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Combating Mexico's Cartels

Secretary of State Hillary Rodham Clinton speaks during a press conference in Mexico City on Tuesday, March 23, 2010. Clinton said that the drug cartels responsible for increasing violence in the border region are fighting not just Mexican military and law enforcement but also the United States. (AP

In Mexico, “drug war” is not a turn of phrase. It’s a war.

Eighteen thousand Mexicans have died — been killed — since President Felipe Calderon went to war with the drug cartels. That’s war.

Ten days ago, three people with ties to the U.S. consulate in Ciudad Juarez were killed. Yesterday, an unprecedented crew of top American security brass descended on Mexico City — Hillary Clinton, the secretary of defense, the director of national intelligence, the secretary of homeland security, the chairman of the Joint Chiefs of Staff.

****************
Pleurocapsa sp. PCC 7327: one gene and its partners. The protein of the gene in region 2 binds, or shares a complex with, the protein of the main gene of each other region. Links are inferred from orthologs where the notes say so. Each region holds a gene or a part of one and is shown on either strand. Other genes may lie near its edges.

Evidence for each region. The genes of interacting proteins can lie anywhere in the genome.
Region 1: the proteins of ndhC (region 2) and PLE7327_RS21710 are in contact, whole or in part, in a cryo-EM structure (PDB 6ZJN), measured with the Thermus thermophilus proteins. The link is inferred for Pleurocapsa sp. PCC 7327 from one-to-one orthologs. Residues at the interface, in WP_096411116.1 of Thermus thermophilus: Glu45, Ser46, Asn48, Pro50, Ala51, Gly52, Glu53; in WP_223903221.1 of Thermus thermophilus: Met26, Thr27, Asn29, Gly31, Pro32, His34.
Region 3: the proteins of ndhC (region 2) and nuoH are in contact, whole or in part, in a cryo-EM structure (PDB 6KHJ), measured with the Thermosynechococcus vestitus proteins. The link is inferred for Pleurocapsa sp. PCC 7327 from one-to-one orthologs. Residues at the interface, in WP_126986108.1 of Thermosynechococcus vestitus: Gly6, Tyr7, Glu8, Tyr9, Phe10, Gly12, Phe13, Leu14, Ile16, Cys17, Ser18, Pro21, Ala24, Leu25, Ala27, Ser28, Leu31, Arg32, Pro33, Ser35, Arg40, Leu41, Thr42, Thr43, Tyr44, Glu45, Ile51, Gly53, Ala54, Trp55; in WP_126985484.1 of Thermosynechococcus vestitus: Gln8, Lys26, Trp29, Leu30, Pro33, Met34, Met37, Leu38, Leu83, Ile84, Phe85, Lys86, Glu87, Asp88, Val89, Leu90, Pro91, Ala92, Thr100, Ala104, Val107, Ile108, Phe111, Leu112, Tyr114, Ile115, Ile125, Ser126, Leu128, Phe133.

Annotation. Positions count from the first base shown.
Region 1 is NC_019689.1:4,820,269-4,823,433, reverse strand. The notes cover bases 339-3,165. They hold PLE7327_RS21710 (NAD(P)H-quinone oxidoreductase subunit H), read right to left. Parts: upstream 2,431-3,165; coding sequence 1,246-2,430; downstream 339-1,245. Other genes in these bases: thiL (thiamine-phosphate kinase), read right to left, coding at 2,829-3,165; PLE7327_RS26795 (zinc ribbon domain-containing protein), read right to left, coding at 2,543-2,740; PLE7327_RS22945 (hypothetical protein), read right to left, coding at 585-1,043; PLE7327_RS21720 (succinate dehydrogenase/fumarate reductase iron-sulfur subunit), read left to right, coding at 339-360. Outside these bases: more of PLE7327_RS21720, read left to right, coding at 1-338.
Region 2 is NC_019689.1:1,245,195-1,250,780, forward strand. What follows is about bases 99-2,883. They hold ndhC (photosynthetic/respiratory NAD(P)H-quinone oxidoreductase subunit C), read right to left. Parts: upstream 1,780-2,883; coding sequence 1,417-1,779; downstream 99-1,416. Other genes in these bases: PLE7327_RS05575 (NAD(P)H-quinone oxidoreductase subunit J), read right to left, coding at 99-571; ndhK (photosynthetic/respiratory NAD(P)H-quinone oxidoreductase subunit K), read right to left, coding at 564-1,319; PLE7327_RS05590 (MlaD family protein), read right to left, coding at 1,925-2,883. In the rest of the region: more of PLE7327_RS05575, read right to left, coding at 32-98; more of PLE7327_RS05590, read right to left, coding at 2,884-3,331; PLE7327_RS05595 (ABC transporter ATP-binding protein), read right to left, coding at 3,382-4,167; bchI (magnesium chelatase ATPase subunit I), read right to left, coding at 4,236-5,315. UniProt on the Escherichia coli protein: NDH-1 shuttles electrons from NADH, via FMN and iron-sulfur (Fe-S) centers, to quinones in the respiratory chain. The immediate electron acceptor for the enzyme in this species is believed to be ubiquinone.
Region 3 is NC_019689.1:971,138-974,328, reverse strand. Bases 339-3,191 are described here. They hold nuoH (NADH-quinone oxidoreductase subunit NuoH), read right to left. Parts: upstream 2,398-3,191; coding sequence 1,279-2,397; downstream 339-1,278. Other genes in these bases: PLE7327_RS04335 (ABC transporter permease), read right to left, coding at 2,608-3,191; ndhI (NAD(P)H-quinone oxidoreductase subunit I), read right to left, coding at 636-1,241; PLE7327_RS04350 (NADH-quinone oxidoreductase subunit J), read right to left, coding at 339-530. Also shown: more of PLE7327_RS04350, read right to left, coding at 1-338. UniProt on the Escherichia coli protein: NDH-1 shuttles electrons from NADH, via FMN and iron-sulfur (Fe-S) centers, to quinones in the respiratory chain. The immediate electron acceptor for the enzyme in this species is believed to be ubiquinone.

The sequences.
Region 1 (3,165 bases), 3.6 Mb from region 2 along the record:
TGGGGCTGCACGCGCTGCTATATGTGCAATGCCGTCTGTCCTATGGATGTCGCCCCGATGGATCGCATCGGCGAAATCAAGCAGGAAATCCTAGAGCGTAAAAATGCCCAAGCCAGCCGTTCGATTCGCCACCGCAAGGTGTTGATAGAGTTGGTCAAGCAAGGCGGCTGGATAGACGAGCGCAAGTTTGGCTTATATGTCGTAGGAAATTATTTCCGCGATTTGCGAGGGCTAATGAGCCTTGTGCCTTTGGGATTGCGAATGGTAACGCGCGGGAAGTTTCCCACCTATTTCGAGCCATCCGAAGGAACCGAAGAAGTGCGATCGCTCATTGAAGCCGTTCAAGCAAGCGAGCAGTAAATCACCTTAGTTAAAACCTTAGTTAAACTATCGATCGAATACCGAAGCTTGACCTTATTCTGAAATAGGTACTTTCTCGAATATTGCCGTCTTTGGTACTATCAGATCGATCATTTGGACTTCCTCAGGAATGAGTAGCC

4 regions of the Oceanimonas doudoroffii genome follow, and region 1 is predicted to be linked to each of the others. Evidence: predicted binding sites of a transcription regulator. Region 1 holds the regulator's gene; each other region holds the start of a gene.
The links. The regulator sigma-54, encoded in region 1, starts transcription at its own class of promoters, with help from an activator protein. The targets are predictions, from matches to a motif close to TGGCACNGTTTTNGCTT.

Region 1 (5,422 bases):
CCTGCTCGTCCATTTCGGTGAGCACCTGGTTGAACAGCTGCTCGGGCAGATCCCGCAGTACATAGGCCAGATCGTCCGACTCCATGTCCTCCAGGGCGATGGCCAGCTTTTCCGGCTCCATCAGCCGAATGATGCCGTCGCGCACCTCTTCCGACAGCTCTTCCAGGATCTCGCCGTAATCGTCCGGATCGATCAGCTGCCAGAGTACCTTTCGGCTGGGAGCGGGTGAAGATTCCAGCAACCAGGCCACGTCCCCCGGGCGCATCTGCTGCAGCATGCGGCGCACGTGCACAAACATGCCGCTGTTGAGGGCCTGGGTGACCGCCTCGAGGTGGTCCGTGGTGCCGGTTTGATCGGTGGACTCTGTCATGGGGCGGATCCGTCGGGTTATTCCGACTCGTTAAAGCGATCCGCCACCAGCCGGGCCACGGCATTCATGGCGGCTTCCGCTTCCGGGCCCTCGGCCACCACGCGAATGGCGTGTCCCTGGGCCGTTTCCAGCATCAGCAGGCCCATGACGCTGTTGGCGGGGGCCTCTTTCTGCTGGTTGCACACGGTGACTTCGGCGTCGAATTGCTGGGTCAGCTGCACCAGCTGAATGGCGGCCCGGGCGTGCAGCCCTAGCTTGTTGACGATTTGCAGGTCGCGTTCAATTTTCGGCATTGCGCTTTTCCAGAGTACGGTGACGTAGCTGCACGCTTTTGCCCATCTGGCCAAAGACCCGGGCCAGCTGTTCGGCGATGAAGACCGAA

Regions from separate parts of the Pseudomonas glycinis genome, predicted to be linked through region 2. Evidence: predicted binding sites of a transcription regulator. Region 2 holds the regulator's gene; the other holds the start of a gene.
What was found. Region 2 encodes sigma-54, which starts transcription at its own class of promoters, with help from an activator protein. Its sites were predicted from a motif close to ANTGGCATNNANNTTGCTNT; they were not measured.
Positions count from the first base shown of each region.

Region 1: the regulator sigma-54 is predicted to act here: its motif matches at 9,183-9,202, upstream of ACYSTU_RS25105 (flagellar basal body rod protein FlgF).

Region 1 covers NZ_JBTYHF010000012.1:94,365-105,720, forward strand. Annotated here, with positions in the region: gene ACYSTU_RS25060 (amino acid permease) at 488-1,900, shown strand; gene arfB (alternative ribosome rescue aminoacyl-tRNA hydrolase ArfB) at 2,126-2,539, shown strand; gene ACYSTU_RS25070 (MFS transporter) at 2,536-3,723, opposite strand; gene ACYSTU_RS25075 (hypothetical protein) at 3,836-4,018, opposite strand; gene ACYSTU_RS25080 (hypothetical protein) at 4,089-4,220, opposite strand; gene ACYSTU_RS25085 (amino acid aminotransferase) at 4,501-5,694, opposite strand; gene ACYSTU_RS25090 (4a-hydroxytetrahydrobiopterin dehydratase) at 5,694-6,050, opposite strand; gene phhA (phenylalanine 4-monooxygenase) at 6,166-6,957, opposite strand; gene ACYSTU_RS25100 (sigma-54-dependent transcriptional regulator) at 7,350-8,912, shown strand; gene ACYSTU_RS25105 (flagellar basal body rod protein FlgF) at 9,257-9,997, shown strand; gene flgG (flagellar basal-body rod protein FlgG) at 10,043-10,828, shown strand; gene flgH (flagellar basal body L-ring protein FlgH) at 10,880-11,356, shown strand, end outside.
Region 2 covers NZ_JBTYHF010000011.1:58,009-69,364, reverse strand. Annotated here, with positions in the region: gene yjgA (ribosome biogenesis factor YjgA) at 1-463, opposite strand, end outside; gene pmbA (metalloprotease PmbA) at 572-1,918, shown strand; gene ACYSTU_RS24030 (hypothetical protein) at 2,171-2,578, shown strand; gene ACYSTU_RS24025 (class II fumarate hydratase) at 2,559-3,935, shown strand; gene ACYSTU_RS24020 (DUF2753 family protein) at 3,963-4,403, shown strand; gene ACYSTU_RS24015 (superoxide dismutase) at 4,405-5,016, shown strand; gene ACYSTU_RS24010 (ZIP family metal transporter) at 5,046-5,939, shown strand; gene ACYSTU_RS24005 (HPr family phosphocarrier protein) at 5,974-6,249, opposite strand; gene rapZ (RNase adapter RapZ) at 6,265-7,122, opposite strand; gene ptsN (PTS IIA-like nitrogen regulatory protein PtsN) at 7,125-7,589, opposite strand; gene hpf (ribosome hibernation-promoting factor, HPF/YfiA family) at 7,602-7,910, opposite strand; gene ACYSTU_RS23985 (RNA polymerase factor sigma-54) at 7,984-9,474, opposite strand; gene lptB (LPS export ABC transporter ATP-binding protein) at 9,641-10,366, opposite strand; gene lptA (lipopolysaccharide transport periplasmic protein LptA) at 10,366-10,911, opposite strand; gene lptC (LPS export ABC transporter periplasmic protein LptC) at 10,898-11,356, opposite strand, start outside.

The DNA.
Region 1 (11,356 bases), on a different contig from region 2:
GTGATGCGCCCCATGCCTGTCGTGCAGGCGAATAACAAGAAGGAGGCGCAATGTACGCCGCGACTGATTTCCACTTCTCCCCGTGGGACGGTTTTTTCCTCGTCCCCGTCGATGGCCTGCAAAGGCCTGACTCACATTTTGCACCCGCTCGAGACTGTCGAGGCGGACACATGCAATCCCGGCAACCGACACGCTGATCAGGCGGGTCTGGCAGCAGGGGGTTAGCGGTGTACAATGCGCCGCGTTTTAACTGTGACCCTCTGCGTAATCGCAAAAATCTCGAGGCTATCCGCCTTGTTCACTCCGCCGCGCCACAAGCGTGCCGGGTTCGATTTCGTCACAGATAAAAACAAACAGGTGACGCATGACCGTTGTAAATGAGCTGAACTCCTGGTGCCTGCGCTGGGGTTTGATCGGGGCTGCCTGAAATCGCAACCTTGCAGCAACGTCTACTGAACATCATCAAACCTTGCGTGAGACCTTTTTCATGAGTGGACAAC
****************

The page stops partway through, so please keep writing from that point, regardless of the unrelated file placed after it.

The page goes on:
So, what now? This hour, On Point: War at the border. Mexico and the drug cartels.

Guests:

Joining us from Mexico City is Alfredo Corchado, Mexico bureau chief for the Dallas Morning News.

From Washington we’re joined by Samuel Logan, senior writer for the International Relations and Security Network (ISN), and founder of Southern Pulse | Networked Intelligence, an organization that gathers news and intelligence on Latin America. He’s author of “This is for the Mara Salvatrucha: Inside the MS-13, America’s Most Violent Gang.”

And from Vail, Colo., we’re joined by Jorge Castañeda, former Foreign Minister of Mexico under President Vicente Fox (2000-2003). He’s currently Professor of Politics and Latin Studies at New York University and a fellow at the New America Foundation.

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